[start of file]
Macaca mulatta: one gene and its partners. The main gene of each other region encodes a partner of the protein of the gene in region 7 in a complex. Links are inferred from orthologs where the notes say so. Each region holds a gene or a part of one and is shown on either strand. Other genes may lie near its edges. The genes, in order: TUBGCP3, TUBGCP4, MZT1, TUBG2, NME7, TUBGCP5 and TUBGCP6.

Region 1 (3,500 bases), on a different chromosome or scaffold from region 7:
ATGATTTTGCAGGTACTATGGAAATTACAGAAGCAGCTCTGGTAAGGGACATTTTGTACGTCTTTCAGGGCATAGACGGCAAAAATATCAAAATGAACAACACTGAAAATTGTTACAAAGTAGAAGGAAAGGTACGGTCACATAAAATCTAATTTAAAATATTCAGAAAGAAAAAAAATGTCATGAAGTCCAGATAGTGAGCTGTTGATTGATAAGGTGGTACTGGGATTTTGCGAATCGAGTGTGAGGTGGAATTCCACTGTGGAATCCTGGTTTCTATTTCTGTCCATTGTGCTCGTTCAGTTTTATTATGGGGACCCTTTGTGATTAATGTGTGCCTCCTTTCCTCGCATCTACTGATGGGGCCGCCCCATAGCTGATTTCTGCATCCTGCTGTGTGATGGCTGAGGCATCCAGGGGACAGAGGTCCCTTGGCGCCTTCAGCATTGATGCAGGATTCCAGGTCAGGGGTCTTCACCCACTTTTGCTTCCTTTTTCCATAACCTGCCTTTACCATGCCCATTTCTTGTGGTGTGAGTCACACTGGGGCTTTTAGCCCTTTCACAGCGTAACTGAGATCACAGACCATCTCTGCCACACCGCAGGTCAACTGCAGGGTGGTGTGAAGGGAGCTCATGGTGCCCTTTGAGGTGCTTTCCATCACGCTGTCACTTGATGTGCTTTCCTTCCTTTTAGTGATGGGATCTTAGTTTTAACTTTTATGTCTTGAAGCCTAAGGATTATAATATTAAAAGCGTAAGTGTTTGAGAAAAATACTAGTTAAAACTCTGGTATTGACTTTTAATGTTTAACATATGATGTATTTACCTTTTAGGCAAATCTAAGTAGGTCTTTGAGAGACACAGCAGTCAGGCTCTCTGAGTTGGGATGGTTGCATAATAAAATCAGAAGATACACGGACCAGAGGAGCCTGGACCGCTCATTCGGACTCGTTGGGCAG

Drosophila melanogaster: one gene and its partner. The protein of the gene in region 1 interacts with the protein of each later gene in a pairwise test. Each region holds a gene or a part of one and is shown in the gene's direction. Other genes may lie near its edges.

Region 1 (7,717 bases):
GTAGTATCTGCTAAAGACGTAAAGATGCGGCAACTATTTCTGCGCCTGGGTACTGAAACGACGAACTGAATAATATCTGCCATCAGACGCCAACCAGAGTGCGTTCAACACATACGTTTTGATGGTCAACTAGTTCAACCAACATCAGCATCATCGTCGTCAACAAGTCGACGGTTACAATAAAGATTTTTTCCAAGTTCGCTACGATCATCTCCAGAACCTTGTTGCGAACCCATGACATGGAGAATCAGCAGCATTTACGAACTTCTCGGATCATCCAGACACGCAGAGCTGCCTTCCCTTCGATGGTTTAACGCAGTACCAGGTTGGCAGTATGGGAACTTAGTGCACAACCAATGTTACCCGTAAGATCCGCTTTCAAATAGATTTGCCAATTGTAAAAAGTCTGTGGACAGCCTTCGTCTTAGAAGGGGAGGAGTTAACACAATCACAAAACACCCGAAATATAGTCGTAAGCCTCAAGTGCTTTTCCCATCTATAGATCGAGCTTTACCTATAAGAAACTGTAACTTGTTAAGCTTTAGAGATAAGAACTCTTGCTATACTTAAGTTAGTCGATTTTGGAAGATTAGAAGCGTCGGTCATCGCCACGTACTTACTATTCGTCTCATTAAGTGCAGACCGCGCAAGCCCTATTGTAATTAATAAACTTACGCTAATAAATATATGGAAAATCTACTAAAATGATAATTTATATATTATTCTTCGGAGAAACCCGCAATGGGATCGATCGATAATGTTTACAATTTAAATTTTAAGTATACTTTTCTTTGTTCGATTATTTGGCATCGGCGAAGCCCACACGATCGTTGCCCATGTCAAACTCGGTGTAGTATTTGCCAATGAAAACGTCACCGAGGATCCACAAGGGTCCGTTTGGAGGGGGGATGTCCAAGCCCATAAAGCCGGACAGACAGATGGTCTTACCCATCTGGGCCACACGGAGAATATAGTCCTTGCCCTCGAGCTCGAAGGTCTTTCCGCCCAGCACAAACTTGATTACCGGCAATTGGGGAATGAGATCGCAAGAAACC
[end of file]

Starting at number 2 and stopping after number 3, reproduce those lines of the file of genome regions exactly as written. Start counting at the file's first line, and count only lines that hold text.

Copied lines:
Region 1 (3,500 bases), on a different chromosome or scaffold from region 7:
ATGATTTTGCAGGTACTATGGAAATTACAGAAGCAGCTCTGGTAAGGGACATTTTGTACGTCTTTCAGGGCATAGACGGCAAAAATATCAAAATGAACAACACTGAAAATTGTTACAAAGTAGAAGGAAAGGTACGGTCACATAAAATCTAATTTAAAATATTCAGAAAGAAAAAAAATGTCATGAAGTCCAGATAGTGAGCTGTTGATTGATAAGGTGGTACTGGGATTTTGCGAATCGAGTGTGAGGTGGAATTCCACTGTGGAATCCTGGTTTCTATTTCTGTCCATTGTGCTCGTTCAGTTTTATTATGGGGACCCTTTGTGATTAATGTGTGCCTCCTTTCCTCGCATCTACTGATGGGGCCGCCCCATAGCTGATTTCTGCATCCTGCTGTGTGATGGCTGAGGCATCCAGGGGACAGAGGTCCCTTGGCGCCTTCAGCATTGATGCAGGATTCCAGGTCAGGGGTCTTCACCCACTTTTGCTTCCTTTTTCCATAACCTGCCTTTACCATGCCCATTTCTTGTGGTGTGAGTCACACTGGGGCTTTTAGCCCTTTCACAGCGTAACTGAGATCACAGACCATCTCTGCCACACCGCAGGTCAACTGCAGGGTGGTGTGAAGGGAGCTCATGGTGCCCTTTGAGGTGCTTTCCATCACGCTGTCACTTGATGTGCTTTCCTTCCTTTTAGTGATGGGATCTTAGTTTTAACTTTTATGTCTTGAAGCCTAAGGATTATAATATTAAAAGCGTAAGTGTTTGAGAAAAATACTAGTTAAAACTCTGGTATTGACTTTTAATGTTTAACATATGATGTATTTACCTTTTAGGCAAATCTAAGTAGGTCTTTGAGAGACACAGCAGTCAGGCTCTCTGAGTTGGGATGGTTGCATAATAAAATCAGAAGATACACGGACCAGAGGAGCCTGGACCGCTCATTCGGACTCGTTGGGCAG